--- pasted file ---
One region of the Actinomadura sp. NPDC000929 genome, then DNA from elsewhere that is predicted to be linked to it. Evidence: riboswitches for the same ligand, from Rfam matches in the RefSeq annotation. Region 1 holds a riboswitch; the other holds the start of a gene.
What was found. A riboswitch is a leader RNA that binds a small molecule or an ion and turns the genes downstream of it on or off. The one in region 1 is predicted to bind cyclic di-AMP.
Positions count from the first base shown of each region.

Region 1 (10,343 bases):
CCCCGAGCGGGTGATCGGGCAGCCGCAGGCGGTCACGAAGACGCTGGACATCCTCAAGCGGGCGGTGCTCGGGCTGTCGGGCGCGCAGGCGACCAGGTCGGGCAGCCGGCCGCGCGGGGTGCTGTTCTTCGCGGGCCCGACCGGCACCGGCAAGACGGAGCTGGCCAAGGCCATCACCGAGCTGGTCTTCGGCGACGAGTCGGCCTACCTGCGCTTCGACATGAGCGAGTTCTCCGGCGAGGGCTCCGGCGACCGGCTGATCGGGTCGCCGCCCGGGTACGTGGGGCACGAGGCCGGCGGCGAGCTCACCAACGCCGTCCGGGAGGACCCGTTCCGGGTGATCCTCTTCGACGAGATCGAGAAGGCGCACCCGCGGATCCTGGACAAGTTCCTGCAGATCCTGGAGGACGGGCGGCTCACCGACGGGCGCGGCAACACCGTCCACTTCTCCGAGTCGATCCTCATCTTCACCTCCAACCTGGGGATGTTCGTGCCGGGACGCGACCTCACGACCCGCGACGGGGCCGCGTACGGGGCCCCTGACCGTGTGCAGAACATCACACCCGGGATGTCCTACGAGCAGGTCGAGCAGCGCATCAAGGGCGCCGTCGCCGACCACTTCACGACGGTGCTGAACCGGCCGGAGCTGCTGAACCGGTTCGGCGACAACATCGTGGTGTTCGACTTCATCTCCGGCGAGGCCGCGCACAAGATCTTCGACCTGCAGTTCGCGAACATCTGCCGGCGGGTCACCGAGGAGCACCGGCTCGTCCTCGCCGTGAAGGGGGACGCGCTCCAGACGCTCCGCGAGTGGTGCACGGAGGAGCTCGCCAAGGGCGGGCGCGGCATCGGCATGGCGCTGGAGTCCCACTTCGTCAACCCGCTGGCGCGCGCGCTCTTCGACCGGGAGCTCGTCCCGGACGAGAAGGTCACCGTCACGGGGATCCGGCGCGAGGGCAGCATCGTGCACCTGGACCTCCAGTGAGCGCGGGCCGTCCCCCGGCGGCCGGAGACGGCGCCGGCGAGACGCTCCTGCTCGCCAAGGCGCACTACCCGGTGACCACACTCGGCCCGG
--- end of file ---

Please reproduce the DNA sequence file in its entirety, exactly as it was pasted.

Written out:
One region of the Actinomadura sp. NPDC000929 genome, then DNA from elsewhere that is predicted to be linked to it. Evidence: riboswitches for the same ligand, from Rfam matches in the RefSeq annotation. Region 1 holds a riboswitch; the other holds the start of a gene.
What was found. A riboswitch is a leader RNA that binds a small molecule or an ion and turns the genes downstream of it on or off. The one in region 1 is predicted to bind cyclic di-AMP.
Positions count from the first base shown of each region.

Region 1 (10,343 bases):
CCCCGAGCGGGTGATCGGGCAGCCGCAGGCGGTCACGAAGACGCTGGACATCCTCAAGCGGGCGGTGCTCGGGCTGTCGGGCGCGCAGGCGACCAGGTCGGGCAGCCGGCCGCGCGGGGTGCTGTTCTTCGCGGGCCCGACCGGCACCGGCAAGACGGAGCTGGCCAAGGCCATCACCGAGCTGGTCTTCGGCGACGAGTCGGCCTACCTGCGCTTCGACATGAGCGAGTTCTCCGGCGAGGGCTCCGGCGACCGGCTGATCGGGTCGCCGCCCGGGTACGTGGGGCACGAGGCCGGCGGCGAGCTCACCAACGCCGTCCGGGAGGACCCGTTCCGGGTGATCCTCTTCGACGAGATCGAGAAGGCGCACCCGCGGATCCTGGACAAGTTCCTGCAGATCCTGGAGGACGGGCGGCTCACCGACGGGCGCGGCAACACCGTCCACTTCTCCGAGTCGATCCTCATCTTCACCTCCAACCTGGGGATGTTCGTGCCGGGACGCGACCTCACGACCCGCGACGGGGCCGCGTACGGGGCCCCTGACCGTGTGCAGAACATCACACCCGGGATGTCCTACGAGCAGGTCGAGCAGCGCATCAAGGGCGCCGTCGCCGACCACTTCACGACGGTGCTGAACCGGCCGGAGCTGCTGAACCGGTTCGGCGACAACATCGTGGTGTTCGACTTCATCTCCGGCGAGGCCGCGCACAAGATCTTCGACCTGCAGTTCGCGAACATCTGCCGGCGGGTCACCGAGGAGCACCGGCTCGTCCTCGCCGTGAAGGGGGACGCGCTCCAGACGCTCCGCGAGTGGTGCACGGAGGAGCTCGCCAAGGGCGGGCGCGGCATCGGCATGGCGCTGGAGTCCCACTTCGTCAACCCGCTGGCGCGCGCGCTCTTCGACCGGGAGCTCGTCCCGGACGAGAAGGTCACCGTCACGGGGATCCGGCGCGAGGGCAGCATCGTGCACCTGGACCTCCAGTGAGCGCGGGCCGTCCCCCGGCGGCCGGAGACGGCGCCGGCGAGACGCTCCTGCTCGCCAAGGCGCACTACCCGGTGACCACACTCGGCCCGG